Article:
- The Gantz movie got a theatrical release in the US a few days before it opened in its native Japan.
- Xam'd: Lost Memories was available for download in the US by PS3 owners months before the series had even aired in Japan.
- The Trigun movie, "Badlands Rumble", first premiered at SakuraCon in Seattle, Washington, a few months before its Japanese theatrical release, presumably at least partially because of the show was significantly more popular in the US than Japan. Somewhat unusually for this trope, it was shown raw (aka in Japanese with no subtitles)
- A well-known instance of this on the anime front was Vampire Hunter D Bloodlust. According to The Other Wiki, Bloodlust had its world premier in Australia over a year before it screened in Japan or the US. Unusually for an anime, the English dub was recorded first (in fact, the initial Japanese DVD release of the film was English-only).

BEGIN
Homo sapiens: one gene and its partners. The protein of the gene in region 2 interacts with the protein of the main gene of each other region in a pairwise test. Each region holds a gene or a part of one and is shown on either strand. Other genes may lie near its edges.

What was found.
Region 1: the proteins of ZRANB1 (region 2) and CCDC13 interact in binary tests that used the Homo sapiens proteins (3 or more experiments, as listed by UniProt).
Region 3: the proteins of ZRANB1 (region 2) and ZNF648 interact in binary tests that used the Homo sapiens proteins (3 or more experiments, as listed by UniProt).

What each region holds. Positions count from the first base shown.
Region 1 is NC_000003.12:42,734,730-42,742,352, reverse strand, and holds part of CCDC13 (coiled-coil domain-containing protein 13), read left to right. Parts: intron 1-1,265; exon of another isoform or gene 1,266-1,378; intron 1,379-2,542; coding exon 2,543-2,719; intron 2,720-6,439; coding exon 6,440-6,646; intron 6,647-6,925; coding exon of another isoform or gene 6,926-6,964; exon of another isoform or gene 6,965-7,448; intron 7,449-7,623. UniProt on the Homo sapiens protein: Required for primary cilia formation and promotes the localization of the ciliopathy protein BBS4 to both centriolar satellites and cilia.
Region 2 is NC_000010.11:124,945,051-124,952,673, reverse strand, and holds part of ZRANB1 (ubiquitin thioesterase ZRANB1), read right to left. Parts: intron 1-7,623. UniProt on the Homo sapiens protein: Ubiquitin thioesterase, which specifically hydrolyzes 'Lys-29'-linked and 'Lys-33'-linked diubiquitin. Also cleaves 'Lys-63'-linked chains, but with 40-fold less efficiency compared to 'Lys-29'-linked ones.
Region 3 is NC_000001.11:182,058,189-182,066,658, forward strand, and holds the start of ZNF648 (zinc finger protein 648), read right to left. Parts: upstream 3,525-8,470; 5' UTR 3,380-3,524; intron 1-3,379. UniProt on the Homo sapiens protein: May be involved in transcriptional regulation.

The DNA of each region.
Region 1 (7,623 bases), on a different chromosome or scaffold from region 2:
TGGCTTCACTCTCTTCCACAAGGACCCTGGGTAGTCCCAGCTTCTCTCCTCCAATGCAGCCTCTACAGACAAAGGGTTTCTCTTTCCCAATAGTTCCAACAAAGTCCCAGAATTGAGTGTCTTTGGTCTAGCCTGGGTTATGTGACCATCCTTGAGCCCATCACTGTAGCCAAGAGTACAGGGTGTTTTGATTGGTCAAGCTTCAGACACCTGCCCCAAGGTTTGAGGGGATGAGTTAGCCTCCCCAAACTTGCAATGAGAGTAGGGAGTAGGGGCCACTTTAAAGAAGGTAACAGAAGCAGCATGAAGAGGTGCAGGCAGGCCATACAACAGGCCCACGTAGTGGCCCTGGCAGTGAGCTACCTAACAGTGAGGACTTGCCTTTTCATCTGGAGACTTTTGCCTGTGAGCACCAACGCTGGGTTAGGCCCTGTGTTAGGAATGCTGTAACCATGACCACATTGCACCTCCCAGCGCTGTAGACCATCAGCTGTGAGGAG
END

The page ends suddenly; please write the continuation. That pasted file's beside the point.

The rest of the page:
- Puella Magi Madoka Magica is a minor case of this trope for the English dub. Granted, while the series is readily available to watch on DVD, and has been since the beginning, the dub has not aired at all on television in it's country of origin, while in Australia it aired on ABC3. Which is primarily a children's station, though the series is (luckily) aired in a timeslot which appears to be meant for teenagers.
- Stitch!, the anime based on Disney's Lilo & Stitch, was dubbed into English using American voice actors, and aired in various English-speaking countries outside of the US for almost two years before it showed up in the States. And then it didn't even last a week before it disappeared in favor of Rated A For Awesome. As of late 2013 it's never aired again-though this may change if the dub of Doraemon is successful enough.
- The highly-anticipated Space Dandy had the gimmick of being a "simul-dub", meaning that new episodes of the series would air on Toonami in the U.S. hours before they would in Japan.